Memories of Earl
On my zero, I enjoyed the company of a couple of guys who hiked with Earl Shaffer through Rocksylvania on his last thru-hike in 1998. There trail names were Tricks and Uncle Walt. Tricks told this hysterical story. They were descending into Delaware Water Gap. Earl was looking forward to a relaxing evening, but was a bit apprehensive about folks having other plans for him in Delaware Water Gap. They met up with a young hiker who told them that a bunch of people were hanging out at the gap hoping to talk to some geezer who was walking the trail, not realizing that the geezer they were excited about meeting was one of the guys he was talking to. Turned out Earl’s fears were totally justified.
Tricks told two things about Earl. 1) He never intended to walk the whole thing in 1948. He just wanted to walk the Army out of him and honor the memory of a friend he’d lost in the war; 2) He wanted to be remembered more for his poetry rather than his thru-hike. With that in mind, I include one of poems from Walking With Spring
Inspiration Point by Earl Shaffer
Jumbled green hills across a wide expanse of forestland where wild birds freely sing, And teeming hordes of new grown foliage dance upon the blithesome zephyr breeze of Spring,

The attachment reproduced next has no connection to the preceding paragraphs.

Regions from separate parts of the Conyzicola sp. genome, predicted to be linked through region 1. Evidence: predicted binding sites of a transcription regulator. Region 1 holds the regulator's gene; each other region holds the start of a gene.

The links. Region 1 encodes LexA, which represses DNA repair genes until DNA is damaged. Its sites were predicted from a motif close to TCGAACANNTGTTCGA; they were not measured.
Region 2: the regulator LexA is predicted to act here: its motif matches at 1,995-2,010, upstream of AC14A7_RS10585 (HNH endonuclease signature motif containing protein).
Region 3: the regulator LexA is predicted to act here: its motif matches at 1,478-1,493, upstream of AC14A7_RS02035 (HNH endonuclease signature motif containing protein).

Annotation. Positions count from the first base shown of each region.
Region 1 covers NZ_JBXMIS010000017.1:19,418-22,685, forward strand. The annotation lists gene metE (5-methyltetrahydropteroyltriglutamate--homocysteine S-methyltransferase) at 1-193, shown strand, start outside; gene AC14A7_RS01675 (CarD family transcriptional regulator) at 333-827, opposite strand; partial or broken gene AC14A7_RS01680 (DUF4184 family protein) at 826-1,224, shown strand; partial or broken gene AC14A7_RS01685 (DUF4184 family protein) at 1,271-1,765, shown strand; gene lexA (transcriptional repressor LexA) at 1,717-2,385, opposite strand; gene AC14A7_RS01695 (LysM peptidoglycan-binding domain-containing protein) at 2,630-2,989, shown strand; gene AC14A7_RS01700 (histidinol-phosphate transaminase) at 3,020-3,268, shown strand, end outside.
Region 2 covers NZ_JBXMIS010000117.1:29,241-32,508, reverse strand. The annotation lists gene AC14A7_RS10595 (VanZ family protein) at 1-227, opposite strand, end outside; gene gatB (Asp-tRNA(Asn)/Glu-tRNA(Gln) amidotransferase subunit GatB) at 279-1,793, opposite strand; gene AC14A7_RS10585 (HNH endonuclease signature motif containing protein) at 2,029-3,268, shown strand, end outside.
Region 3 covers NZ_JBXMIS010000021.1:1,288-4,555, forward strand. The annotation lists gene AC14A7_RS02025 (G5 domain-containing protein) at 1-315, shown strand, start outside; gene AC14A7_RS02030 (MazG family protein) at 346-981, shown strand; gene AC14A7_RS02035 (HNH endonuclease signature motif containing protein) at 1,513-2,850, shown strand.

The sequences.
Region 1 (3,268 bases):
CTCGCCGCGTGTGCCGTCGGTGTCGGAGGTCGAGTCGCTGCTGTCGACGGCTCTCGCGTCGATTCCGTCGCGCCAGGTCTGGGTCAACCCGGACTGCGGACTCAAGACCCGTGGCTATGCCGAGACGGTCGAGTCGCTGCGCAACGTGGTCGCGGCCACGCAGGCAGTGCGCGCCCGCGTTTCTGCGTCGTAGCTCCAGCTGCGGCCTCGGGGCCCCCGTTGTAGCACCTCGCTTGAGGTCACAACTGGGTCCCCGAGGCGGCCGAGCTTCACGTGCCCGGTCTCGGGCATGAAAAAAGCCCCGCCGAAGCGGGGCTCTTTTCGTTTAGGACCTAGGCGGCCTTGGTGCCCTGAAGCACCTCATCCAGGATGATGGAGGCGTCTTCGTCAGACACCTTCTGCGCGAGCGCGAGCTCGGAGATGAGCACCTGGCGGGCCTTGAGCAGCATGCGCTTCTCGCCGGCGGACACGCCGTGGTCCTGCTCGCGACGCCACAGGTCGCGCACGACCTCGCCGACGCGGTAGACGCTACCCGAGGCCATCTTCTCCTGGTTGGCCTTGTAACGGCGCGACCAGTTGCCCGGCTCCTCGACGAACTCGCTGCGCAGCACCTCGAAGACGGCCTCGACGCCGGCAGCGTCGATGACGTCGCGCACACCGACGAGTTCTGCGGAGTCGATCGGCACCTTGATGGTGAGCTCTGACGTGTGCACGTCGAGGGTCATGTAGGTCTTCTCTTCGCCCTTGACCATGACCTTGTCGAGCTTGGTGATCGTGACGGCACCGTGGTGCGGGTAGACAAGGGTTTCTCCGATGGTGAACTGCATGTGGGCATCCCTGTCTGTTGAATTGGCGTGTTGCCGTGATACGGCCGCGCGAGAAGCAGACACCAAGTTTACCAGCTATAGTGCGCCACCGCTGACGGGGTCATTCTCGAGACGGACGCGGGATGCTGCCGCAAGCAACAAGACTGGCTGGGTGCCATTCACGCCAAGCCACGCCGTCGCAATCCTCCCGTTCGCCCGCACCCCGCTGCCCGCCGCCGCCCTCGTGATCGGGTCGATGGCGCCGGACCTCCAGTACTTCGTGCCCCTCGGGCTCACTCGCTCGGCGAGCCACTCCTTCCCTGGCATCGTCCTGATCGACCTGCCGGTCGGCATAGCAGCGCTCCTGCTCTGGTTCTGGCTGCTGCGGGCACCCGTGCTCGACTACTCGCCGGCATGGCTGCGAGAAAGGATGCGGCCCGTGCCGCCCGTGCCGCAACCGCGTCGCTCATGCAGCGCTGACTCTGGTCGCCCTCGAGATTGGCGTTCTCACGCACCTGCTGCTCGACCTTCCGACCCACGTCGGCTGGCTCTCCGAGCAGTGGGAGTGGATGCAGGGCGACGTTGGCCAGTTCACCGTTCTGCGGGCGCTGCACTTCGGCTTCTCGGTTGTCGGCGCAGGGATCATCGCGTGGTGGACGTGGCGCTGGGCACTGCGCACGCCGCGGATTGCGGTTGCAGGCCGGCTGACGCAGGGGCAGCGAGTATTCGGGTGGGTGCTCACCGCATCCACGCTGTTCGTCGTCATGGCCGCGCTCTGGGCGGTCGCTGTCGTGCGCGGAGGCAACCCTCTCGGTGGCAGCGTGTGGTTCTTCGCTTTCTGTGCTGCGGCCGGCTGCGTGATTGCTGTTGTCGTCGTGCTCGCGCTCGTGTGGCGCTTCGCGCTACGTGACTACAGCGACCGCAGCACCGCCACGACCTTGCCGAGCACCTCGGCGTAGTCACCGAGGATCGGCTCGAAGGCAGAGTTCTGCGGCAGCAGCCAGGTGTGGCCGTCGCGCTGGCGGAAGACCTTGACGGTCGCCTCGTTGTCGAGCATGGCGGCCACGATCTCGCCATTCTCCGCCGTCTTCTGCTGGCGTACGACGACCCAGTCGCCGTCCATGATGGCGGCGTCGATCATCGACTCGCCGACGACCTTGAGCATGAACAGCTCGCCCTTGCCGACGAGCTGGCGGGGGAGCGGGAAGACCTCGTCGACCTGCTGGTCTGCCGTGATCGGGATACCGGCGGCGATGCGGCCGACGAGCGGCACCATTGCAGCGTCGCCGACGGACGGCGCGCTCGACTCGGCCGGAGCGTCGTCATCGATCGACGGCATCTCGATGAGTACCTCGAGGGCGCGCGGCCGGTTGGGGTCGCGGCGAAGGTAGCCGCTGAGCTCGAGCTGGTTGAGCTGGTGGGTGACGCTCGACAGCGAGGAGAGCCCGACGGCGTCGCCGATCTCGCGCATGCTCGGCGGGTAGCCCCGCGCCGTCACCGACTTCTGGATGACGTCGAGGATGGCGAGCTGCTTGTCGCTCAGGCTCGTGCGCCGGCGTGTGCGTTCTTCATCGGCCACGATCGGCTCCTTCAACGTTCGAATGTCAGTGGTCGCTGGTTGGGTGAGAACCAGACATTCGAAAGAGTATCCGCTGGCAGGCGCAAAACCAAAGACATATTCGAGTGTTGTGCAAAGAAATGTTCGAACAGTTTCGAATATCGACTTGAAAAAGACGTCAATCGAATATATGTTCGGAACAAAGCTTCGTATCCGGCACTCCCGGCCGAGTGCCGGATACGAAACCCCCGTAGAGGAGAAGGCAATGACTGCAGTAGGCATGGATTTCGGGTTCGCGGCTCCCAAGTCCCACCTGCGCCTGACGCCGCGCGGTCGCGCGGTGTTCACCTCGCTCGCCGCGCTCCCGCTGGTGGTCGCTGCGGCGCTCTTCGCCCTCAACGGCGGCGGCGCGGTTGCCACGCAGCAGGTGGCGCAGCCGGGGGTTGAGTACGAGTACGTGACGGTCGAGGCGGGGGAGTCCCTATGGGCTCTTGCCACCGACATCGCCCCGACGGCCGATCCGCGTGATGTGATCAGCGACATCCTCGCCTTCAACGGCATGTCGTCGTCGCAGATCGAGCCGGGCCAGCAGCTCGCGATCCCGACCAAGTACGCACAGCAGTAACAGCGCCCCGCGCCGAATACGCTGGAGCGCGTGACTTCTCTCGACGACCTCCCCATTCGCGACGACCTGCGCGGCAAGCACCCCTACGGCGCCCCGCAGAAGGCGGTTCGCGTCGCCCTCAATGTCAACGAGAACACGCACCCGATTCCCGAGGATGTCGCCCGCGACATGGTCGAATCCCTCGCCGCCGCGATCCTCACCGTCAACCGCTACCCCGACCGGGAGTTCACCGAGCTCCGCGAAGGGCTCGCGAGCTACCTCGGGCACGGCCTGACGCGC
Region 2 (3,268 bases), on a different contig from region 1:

The warbling of a woodthrush far below, A flicker calling in staccato tone,
The raucous croaking of a fledgling crow Waft upward to this lofty ledge of stone
These hills were much the same long years ago when first the restless-hearted white man came,
When life was hard and blood was quick to flow and those who followed trails were not so tame
As I and such as I who come gaze In reverie across the mountain maze.
Apologies to Earl about the formatting
Onward and Upward
I went back to Kinsman Notch with the next morning’s slackpackers and headed up Wolf Mountain. I hit the Eliza Brook Shelter around dark. This is only about eight miles from the notch, but one must remember that all miles aren’t created equal.
The next day I went over Kinsman. My son was going to pick me up at a trailhead parking lot off I-93 near Lincoln. It started to rain. I slipped and fell on my left shoulder at least three times. I didn’t get to the road until almost 10 p.m. My shoulder is messed up and I’m scheduled to see an orthopedist next week. I fear I’ve torn a rotator cuff again. At least it’s my left arm this time. This injury puts my plans in jeopardy. Since I’ve been through this before, I know it can be fixed, but I also know what a royal pain in the ass making it right again will be if all my fears turn out to be true. The shoulder is improving over time. A glimmer of hope remains.
This website contains affiliate links, which means The Trek may receive a percentage of any product or service you purchase using the links in the articles or advertisements. The buyer pays the same price as they would otherwise, and your purchase helps to support The Trek's ongoing goal to serve you quality backpacking advice and information. Thanks for your support!
To learn more, please visit the About This Site page.